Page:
The Hamilton Rating Scale for Depression (HRSD), is routinely used in antidepressant studies evaluated by the FDA for drug approval. However, even the American Journal of Psychiatry, the American Psychiatric Association's own journal, concluded in 2004, "Evidence suggests that the Hamilton depression scale is psychometrically and conceptually flawed." And the Journal of Clinical Psychopharmacology noted in 2005, "When looking closely at the construction and content of the HRSD, it is clear that this is a flawed measure." When legitimate scientists examine the HRSD, they immediately notice its biases in how depression is defined, the arbitrariness of a point total for qualifying a person as depressed, the arbitrariness of what qualifies as remission of depression, and the subjective nature of how responses are interpreted and evaluated.
In the HRSD, clinicians and researchers rate subjects, and the higher the point total, the more one is deemed to be suffering from depression. There are three separate items about insomnia (early, middle, and late), and one can receive up to six points for difficulty either falling or remaining asleep; however, there is only one suicide item, in which one is awarded only two points for wishing to be dead. The HRSD is heavily loaded with items that are most affected by psychotropic drugs, and thus it is not surprising that pharmaceutical-company-sponsored researchers use the HRSD in their antidepressant studies. And it is therefore especially damning for antidepressants that even with such measurement dice loading, these drugs routinely fail to outperform placebos.
Even with depression measures that reflect the standard psychiatric view of depression more accurately than the HRSD, there are interpretation problems. Standard depression symptoms such as depressed mood, loss of interest and pleasure, sleep difficulties (too little or too much), activity difficulties (agitation or lethargy), lack of energy, guilt and self-reproach, poor concentration, indecisiveness, and suicidality are not objectively quantifiable in a scientific sense (and weight gain or loss, a standard symptom that can be objectively measured, is routinely assessed via interview -- without a scale or baseline weight.)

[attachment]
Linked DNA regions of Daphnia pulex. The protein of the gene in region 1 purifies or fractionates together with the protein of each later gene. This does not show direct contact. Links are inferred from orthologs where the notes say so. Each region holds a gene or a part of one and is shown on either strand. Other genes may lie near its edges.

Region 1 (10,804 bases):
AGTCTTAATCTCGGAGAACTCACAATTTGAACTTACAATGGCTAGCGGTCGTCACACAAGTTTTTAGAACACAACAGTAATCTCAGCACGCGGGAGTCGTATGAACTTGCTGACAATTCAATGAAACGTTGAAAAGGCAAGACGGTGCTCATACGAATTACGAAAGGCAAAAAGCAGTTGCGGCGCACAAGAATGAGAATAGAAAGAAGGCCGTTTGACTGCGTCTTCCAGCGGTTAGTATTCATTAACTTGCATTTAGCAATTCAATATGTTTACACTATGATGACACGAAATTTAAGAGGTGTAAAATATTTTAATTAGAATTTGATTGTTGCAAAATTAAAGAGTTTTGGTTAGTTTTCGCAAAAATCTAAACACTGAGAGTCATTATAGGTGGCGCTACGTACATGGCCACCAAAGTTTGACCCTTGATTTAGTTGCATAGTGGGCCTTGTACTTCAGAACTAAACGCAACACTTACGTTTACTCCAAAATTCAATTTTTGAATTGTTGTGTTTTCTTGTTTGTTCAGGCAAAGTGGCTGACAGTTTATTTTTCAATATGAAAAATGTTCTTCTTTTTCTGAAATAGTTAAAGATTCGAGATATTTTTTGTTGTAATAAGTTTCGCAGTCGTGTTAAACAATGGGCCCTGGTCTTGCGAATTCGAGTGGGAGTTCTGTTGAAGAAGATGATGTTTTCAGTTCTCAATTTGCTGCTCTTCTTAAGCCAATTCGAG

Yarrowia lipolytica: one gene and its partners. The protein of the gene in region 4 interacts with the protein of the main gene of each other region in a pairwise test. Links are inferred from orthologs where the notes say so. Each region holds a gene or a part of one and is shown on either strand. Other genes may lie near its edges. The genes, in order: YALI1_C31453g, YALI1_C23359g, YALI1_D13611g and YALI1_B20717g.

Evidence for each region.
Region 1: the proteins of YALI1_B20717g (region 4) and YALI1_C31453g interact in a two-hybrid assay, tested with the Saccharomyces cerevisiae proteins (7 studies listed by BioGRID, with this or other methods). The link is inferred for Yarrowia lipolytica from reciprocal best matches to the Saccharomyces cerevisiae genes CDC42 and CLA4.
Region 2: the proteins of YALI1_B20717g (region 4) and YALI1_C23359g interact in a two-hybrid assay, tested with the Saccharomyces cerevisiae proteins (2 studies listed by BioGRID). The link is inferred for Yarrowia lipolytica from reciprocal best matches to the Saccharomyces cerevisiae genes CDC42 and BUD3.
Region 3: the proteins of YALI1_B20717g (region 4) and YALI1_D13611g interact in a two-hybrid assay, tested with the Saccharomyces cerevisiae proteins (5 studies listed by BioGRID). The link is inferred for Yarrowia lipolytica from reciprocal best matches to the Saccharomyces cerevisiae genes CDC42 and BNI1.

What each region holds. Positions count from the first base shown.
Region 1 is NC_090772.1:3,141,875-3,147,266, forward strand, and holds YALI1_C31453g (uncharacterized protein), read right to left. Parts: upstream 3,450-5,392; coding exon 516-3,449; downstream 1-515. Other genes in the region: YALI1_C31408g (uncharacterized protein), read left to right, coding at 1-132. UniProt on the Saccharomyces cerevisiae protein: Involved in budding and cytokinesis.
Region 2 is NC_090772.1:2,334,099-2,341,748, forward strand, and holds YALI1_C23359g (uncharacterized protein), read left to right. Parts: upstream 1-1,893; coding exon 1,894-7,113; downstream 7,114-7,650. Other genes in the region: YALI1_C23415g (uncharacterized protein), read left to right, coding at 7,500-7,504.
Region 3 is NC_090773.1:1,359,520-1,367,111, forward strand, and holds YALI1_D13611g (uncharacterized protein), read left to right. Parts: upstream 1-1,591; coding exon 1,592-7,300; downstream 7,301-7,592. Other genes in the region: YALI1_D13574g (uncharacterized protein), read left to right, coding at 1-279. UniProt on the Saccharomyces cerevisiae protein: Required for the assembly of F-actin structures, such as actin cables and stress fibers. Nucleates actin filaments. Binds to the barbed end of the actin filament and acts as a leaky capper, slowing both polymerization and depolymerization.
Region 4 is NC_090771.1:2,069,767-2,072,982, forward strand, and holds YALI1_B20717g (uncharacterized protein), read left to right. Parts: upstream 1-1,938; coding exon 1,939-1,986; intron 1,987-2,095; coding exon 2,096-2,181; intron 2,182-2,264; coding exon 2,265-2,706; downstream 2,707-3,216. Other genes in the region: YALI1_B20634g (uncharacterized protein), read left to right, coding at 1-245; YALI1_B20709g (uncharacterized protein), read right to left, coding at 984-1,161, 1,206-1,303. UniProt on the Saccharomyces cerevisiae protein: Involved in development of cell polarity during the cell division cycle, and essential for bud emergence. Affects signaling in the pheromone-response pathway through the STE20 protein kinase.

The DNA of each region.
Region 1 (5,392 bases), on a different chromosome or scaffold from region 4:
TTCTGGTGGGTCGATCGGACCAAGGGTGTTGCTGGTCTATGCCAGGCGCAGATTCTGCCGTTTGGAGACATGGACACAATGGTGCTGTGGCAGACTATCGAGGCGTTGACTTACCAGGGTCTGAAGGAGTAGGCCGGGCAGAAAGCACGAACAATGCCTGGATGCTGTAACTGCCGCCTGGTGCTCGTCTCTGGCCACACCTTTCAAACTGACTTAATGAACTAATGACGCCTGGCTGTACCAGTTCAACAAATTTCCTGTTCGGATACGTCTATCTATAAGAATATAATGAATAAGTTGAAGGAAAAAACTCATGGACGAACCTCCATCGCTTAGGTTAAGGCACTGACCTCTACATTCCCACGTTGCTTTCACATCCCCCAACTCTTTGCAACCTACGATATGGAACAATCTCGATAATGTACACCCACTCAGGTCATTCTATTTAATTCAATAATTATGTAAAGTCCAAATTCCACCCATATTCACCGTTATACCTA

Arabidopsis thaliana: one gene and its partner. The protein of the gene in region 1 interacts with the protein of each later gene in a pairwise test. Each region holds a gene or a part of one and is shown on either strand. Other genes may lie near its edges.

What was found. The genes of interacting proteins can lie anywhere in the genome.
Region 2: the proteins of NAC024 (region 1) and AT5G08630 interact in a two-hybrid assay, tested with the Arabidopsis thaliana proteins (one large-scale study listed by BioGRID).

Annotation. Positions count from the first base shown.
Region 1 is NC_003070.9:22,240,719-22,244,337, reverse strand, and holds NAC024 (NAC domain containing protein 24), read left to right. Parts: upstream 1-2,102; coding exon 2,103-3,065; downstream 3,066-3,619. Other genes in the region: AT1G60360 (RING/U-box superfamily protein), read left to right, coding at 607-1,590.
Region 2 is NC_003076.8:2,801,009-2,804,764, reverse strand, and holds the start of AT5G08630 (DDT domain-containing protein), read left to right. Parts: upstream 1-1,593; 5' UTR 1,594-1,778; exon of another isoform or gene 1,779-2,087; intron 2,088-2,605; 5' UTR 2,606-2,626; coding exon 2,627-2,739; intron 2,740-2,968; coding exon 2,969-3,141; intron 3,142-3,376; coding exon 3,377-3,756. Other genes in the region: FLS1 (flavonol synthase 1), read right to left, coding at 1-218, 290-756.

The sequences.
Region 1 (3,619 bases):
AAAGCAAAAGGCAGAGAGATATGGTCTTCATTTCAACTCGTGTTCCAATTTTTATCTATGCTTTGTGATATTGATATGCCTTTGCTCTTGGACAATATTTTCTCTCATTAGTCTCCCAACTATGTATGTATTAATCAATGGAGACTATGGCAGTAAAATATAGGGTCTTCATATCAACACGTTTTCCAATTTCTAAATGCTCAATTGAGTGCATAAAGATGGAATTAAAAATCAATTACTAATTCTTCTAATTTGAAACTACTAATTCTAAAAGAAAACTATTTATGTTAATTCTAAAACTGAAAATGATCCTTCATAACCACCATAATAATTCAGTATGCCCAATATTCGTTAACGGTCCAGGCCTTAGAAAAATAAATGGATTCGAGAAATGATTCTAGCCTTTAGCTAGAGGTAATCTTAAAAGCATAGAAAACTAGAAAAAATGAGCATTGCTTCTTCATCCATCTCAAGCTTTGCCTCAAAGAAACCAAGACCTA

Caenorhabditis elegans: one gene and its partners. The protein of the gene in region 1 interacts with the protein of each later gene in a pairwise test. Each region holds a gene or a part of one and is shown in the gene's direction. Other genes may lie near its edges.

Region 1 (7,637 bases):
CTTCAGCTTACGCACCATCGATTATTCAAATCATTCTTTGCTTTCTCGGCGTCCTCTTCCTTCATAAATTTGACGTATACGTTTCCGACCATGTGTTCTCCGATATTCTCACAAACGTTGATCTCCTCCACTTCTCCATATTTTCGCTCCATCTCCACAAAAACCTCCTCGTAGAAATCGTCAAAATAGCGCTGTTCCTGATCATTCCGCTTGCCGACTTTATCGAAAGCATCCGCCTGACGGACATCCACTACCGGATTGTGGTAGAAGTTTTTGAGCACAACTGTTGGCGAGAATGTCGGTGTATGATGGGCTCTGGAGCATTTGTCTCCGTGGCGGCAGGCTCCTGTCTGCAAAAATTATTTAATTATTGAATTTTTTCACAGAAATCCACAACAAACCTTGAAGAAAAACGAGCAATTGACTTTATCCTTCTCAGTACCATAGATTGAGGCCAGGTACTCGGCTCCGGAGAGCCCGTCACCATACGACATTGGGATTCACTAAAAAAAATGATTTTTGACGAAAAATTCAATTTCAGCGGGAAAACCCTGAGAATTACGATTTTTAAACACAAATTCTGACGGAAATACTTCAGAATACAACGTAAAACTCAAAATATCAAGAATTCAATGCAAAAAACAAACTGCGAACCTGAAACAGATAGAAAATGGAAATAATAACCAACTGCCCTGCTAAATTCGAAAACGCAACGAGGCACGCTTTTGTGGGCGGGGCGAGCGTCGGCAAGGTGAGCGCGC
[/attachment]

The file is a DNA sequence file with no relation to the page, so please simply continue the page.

Most certainly science cannot accurately quantify the emotional impact of a given trauma on any given person or the love required for healing that wound. And authenticity, spontaneity, compassion, and other variables involved in morale and healing are too subjective to be captured with any scientific certitude. But rather than acknowledging the limitations of quantification, powerful nonquantifiable antidotes to depression are too often simply neglected.
There are many possible reasons for the increasing rate of depression among Americans, but the one important cause is perhaps a culture that demands happiness. The pressure to be in a good mood can make people ashamed of not being in one. This "pain over pain" can then result in normal low moods becoming prolonged bouts of despair.
The unhappiness taboo has dominated the United States since it became a nation primarily of consumers rather than citizens, a gradual process that accelerated with the ascent of advertising in the beginning of the 1900s, and which dramatically spiked with the consumer boom following World War II. The belief that people should be either happy or trying to be happier is a fundamental principle of modern consumerism -- the never-ending search for products and services to bring happiness and prevent unhappiness.
When people label a natural component of their existence as "sick," they run the risk of alienating themselves from a part of who they are, making that component far more problematic than it naturally is. By contrast, when we accept the whole of our humanity, we are often rewarded with greater joy -- and almost always receive increased wisdom about life, concludes Levine.